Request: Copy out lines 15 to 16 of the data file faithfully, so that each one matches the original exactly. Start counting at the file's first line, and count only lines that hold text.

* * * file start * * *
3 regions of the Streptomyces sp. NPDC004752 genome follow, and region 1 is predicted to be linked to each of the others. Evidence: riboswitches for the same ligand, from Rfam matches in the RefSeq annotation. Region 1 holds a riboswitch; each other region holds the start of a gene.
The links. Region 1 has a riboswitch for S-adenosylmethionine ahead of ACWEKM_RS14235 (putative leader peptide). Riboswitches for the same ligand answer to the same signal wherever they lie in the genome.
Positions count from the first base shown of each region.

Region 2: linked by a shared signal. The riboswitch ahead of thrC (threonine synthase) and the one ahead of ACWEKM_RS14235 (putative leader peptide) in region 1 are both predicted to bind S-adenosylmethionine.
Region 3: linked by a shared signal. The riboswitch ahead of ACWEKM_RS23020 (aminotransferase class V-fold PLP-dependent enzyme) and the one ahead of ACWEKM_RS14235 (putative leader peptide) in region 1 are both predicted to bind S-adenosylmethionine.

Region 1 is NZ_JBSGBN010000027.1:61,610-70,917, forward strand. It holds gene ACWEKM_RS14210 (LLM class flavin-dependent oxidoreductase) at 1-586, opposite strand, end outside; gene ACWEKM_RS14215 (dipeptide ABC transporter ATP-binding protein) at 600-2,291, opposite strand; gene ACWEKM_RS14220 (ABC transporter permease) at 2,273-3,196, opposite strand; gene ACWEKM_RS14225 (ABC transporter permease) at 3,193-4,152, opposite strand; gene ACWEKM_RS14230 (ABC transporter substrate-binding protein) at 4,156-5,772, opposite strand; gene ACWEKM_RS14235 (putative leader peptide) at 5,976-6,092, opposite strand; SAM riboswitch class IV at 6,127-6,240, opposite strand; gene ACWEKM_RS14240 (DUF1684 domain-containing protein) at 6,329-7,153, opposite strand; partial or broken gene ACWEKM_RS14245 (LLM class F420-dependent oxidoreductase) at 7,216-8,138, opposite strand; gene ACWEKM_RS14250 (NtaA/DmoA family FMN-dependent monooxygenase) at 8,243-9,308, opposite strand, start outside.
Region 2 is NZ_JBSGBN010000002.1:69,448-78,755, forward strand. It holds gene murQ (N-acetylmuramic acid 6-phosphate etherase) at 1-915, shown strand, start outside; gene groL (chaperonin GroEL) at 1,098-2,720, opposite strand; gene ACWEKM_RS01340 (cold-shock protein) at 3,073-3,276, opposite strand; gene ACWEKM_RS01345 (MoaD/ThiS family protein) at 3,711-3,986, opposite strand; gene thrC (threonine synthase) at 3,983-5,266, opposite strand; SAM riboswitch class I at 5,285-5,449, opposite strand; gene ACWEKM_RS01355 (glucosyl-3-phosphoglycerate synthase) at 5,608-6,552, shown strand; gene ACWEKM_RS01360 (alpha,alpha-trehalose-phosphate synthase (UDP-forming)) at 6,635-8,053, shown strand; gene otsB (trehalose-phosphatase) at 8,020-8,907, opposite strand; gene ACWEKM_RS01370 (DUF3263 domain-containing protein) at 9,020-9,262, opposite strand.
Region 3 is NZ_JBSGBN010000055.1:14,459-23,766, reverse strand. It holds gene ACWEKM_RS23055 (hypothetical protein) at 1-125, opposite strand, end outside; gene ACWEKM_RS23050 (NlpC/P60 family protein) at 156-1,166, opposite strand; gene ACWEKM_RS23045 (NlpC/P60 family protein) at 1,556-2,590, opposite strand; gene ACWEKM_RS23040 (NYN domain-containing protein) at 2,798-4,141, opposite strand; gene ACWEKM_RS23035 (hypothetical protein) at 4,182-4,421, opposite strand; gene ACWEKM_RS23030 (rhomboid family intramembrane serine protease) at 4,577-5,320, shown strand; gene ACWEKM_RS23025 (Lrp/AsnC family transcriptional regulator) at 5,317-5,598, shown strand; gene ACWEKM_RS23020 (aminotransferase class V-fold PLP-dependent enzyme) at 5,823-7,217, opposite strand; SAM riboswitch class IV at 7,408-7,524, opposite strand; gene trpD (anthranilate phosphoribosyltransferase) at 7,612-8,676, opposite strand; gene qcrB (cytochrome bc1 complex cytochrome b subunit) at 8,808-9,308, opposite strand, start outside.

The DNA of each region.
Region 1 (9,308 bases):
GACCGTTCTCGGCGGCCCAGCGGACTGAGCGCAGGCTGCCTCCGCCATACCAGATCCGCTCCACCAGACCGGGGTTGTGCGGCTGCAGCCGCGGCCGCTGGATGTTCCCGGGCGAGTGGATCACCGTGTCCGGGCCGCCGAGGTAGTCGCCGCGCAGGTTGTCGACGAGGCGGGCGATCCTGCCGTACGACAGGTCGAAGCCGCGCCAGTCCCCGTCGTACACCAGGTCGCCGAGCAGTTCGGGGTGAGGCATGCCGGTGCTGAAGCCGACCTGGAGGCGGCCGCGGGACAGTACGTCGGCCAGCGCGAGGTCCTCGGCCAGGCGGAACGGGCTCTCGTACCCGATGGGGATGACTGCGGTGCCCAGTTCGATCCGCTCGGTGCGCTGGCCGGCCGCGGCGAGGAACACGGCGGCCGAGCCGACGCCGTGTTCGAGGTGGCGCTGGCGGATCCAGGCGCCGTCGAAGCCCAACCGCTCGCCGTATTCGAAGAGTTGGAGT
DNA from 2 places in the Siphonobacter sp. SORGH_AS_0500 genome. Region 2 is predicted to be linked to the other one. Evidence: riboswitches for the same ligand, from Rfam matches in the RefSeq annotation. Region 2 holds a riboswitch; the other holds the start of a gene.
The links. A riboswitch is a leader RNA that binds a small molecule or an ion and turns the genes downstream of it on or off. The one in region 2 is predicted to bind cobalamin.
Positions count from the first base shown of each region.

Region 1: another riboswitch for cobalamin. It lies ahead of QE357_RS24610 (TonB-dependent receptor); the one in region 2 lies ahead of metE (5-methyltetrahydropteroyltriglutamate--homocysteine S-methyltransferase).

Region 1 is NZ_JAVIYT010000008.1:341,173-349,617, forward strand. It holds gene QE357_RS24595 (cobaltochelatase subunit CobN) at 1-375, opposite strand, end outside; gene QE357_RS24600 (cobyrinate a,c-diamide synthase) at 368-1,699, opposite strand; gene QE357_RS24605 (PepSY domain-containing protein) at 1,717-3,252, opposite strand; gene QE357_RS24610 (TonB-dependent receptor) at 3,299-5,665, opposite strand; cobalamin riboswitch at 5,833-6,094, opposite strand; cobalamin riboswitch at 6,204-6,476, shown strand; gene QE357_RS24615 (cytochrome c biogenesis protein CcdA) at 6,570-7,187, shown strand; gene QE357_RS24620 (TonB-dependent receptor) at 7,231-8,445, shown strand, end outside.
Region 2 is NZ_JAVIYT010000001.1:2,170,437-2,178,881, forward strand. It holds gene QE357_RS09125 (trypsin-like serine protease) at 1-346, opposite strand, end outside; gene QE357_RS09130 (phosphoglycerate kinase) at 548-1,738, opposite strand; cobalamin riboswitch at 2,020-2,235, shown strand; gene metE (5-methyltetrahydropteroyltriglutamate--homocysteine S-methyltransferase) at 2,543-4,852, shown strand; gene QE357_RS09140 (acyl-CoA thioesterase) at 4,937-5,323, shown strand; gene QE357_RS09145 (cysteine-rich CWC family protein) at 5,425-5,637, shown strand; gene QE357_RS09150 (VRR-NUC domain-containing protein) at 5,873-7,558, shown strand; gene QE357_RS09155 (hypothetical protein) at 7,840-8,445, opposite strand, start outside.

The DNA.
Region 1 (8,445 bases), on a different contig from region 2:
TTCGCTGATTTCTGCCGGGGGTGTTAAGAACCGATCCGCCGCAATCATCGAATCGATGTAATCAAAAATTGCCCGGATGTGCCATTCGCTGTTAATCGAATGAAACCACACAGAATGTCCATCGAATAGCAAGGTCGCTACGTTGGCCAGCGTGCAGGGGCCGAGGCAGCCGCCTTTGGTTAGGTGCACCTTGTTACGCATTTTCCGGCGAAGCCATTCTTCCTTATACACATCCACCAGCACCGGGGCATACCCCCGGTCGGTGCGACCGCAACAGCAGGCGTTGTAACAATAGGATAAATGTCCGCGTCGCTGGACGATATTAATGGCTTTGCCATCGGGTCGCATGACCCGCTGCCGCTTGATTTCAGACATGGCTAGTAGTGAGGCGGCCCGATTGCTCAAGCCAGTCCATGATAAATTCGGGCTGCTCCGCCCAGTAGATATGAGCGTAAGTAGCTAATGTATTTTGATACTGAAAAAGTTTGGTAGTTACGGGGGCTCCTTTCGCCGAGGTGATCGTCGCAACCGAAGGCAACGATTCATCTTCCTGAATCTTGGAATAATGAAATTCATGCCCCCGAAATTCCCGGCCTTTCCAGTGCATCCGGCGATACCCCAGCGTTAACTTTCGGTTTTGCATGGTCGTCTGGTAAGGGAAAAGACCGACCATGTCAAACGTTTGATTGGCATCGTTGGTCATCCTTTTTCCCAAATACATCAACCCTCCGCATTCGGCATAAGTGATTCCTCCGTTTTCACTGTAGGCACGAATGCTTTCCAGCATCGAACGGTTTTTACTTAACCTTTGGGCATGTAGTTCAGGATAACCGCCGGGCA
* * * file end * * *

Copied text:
Region 1: another riboswitch for cobalamin. It lies ahead of QE357_RS24610 (TonB-dependent receptor); the one in region 2 lies ahead of metE (5-methyltetrahydropteroyltriglutamate--homocysteine S-methyltransferase).

Region 1 is NZ_JAVIYT010000008.1:341,173-349,617, forward strand. It holds gene QE357_RS24595 (cobaltochelatase subunit CobN) at 1-375, opposite strand, end outside; gene QE357_RS24600 (cobyrinate a,c-diamide synthase) at 368-1,699, opposite strand; gene QE357_RS24605 (PepSY domain-containing protein) at 1,717-3,252, opposite strand; gene QE357_RS24610 (TonB-dependent receptor) at 3,299-5,665, opposite strand; cobalamin riboswitch at 5,833-6,094, opposite strand; cobalamin riboswitch at 6,204-6,476, shown strand; gene QE357_RS24615 (cytochrome c biogenesis protein CcdA) at 6,570-7,187, shown strand; gene QE357_RS24620 (TonB-dependent receptor) at 7,231-8,445, shown strand, end outside.